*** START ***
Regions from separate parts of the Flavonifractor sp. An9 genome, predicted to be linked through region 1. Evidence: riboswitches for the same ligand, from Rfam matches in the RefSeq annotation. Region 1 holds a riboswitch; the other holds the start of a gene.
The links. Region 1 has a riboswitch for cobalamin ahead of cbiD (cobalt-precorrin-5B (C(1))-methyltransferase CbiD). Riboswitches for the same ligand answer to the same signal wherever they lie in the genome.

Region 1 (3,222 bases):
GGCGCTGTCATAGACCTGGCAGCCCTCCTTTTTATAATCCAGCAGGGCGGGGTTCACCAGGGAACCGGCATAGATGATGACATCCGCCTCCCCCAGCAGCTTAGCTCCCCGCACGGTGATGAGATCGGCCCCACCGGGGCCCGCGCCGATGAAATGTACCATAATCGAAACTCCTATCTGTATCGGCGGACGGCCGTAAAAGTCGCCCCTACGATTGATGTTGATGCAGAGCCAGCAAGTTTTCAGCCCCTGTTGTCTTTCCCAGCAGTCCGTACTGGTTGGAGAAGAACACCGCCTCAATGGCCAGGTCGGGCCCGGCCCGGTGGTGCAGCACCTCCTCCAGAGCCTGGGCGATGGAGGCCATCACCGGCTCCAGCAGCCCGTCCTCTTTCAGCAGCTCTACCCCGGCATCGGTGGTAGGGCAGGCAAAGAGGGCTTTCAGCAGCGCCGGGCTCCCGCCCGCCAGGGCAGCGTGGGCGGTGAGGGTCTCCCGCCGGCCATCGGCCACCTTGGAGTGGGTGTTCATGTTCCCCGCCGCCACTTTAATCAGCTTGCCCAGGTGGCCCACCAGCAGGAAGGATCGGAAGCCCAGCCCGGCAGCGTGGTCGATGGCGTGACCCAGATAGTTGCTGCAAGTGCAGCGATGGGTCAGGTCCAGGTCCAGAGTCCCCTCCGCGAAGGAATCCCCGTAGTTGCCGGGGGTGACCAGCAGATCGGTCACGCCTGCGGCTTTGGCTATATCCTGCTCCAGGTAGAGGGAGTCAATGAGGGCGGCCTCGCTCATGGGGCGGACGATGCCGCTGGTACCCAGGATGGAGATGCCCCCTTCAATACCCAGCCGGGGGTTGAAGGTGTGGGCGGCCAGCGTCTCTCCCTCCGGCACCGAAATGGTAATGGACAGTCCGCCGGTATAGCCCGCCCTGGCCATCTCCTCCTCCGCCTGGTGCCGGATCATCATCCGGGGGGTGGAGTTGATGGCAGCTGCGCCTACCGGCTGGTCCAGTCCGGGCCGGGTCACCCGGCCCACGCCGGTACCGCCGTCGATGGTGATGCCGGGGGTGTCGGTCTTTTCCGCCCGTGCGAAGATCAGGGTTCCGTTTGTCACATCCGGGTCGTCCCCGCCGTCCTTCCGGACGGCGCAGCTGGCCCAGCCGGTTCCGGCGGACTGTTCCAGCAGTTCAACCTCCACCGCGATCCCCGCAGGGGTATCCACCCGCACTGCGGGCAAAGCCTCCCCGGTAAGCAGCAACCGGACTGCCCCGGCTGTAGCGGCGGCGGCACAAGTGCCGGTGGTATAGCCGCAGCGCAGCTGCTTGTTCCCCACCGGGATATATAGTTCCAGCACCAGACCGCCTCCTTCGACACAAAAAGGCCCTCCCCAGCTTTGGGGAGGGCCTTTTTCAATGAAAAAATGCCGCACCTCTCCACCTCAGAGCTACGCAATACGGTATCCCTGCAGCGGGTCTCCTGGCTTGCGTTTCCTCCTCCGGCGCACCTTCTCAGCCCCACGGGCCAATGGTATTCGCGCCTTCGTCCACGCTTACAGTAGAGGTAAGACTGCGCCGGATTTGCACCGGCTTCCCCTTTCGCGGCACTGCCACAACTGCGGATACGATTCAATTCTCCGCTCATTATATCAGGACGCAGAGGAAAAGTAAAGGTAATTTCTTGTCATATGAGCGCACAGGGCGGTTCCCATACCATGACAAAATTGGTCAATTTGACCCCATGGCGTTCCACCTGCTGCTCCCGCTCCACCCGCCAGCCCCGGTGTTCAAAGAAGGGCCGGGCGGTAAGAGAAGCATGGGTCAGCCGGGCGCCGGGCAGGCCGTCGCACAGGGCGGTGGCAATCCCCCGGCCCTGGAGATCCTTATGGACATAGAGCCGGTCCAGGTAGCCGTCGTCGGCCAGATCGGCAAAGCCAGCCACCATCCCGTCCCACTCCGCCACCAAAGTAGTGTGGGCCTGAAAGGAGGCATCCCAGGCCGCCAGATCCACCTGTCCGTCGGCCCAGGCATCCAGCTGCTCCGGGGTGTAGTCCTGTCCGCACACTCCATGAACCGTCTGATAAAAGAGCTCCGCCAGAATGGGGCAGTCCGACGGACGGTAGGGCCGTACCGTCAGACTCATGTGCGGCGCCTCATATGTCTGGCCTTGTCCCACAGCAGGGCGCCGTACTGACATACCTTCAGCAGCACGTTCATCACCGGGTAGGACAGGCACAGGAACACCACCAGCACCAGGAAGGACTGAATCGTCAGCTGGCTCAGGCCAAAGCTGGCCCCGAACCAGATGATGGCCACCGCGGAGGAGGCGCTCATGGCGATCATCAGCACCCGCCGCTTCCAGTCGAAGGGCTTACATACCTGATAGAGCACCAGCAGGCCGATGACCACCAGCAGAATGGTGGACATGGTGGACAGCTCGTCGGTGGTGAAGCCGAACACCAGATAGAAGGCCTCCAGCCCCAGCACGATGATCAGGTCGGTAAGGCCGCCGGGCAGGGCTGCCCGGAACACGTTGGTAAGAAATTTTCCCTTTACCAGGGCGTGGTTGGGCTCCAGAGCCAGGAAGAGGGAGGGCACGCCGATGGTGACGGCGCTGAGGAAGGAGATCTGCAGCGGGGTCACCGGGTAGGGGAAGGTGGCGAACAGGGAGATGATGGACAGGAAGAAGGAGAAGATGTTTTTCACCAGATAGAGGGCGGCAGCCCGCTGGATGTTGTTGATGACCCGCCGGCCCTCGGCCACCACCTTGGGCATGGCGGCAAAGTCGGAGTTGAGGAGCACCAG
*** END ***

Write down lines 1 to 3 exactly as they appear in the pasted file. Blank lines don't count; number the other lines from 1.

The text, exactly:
Regions from separate parts of the Flavonifractor sp. An9 genome, predicted to be linked through region 1. Evidence: riboswitches for the same ligand, from Rfam matches in the RefSeq annotation. Region 1 holds a riboswitch; the other holds the start of a gene.
The links. Region 1 has a riboswitch for cobalamin ahead of cbiD (cobalt-precorrin-5B (C(1))-methyltransferase CbiD). Riboswitches for the same ligand answer to the same signal wherever they lie in the genome.

Region 1 (3,222 bases):